Iguala massacre: Mexico says 43 students were murdered on cartel orders
Parent of one of the students skeptical of government's claim
The 43 Mexican students who disappeared four months ago were murdered on the orders of a drug cartel who mistook them for members of a rival gang, the government said on Tuesday, finally confirming the deaths of the trainee teachers.
Their disappearance on the night of Sept. 26 in the southwestern city of Iguala led to massive street protests in Mexico and international condemnation of its security situation, embarrassing President Enrique Pena Nieto and plunging his administration into its biggest crisis.
Until now, the government had said only that the students were almost certainly murdered after clashing in Iguala that night with corrupt police officers, who handed them over to members of local drug gang Guerreros Unidos.
There's no doubt that the students lost their lives, their freedom and were then incinerated and thrown into the Rio San Juan.-
"There's no doubt that the students lost their lives, their freedom and were then incinerated and thrown into the Rio San Juan," Attorney General Jesus Murillo told a news conference, referring to a river by the town of Cocula, near Iguala.
Murillo has said the gang members suspected of killing the students had been so thorough in the destruction of their remains that it was difficult to identify them. The remains of only one of the missing students has been identified so far.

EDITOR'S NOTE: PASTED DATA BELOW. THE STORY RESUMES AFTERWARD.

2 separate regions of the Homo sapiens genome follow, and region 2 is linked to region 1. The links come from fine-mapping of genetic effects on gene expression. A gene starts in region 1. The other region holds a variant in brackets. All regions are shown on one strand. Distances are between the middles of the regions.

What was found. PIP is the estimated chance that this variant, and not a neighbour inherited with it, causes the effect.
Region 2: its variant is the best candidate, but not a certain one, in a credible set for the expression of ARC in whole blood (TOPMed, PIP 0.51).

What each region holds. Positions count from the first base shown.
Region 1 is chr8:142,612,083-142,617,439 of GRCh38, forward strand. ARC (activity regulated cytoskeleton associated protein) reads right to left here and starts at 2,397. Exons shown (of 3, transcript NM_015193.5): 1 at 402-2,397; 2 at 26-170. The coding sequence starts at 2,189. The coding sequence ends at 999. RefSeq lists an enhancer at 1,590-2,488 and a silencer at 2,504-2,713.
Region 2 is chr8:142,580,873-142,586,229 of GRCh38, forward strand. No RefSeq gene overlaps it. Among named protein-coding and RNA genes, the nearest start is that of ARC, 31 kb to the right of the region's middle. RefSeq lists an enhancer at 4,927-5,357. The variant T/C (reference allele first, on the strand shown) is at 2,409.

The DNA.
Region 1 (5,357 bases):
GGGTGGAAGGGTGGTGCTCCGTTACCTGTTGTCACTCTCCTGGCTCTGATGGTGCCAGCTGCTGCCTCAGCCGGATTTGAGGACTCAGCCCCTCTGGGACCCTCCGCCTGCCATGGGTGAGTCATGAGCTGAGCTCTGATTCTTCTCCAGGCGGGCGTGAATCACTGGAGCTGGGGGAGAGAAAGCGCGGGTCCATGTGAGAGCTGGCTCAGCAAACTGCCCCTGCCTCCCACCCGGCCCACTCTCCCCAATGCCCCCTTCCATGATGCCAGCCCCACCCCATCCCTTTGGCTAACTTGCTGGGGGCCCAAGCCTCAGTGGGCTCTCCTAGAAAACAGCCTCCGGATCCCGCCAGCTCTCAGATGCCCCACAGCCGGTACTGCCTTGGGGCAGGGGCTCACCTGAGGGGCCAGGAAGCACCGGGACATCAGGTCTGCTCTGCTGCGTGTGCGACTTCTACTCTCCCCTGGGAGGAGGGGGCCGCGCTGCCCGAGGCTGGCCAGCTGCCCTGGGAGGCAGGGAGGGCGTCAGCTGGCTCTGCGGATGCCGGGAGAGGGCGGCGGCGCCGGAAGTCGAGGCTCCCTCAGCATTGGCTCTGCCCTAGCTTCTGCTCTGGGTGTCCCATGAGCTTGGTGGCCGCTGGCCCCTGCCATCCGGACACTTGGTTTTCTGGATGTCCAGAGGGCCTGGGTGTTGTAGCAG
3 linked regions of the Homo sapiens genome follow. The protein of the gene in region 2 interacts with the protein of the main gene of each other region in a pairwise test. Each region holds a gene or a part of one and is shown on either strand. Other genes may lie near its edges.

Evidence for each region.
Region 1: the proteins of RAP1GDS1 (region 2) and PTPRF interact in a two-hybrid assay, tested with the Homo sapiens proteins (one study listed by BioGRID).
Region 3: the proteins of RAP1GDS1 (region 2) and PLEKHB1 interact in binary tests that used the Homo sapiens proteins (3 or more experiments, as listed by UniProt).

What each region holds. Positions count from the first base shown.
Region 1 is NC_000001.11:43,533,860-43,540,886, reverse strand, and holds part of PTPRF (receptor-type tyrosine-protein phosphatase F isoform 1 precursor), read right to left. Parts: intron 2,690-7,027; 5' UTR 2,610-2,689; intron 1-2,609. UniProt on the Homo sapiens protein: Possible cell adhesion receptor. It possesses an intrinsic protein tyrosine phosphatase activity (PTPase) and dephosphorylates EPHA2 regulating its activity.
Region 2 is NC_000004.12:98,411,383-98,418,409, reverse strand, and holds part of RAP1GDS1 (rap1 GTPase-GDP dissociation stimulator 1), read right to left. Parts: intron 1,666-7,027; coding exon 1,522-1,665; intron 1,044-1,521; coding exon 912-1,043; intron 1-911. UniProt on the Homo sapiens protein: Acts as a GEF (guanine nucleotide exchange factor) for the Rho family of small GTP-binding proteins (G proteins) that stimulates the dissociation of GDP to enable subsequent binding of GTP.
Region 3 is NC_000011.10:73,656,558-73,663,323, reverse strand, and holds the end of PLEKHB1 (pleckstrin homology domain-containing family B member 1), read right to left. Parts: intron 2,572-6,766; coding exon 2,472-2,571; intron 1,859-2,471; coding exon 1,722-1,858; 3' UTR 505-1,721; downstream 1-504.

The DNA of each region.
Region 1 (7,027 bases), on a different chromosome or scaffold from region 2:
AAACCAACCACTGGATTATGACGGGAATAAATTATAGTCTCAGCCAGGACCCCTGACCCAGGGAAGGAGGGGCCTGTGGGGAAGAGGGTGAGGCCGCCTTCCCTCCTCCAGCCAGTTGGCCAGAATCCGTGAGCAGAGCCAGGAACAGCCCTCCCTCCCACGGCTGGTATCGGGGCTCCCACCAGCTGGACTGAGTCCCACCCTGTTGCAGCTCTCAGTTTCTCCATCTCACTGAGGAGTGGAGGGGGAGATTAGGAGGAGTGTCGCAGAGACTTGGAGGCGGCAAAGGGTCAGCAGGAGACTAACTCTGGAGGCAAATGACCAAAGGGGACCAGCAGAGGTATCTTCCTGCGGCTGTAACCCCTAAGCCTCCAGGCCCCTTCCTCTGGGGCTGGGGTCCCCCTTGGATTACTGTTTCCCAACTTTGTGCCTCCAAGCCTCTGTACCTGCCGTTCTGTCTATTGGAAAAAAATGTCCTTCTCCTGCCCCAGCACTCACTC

The mayor of Iguala and his wife were subsequently arrested as two chief suspects. The case has become notorious as an illustration of the nexus between organized crime and politics widely believed to exist across much of Mexico.
The attorney general's office said Felipe Rodriguez, an arrested member of Guerreros Unidos, had confessed to being given the order by one of his bosses to execute the 43 youths, who studied at a nearby leftist teacher training college.
"The students were identified by the criminals as members of the rival gang in the region," said Tomas Zeron, head of the criminal investigation agency at the attorney general's office.
Parents of the students accused the government of trying to close the case before it had been properly solved.
"We don't have enough evidence to accept this," said one of parents, Epifanio Alvarez.
The government said the gangsters believed the students had been infiltrated by a gang known as Los Rojos.
The attorney general dismissed that accusation against the students and said the investigation was continuing.
Murillo, who is seeking to have Rodriguez sentenced to up to 140 years in prison, also rejected media reports that the army was involved in the disappearances.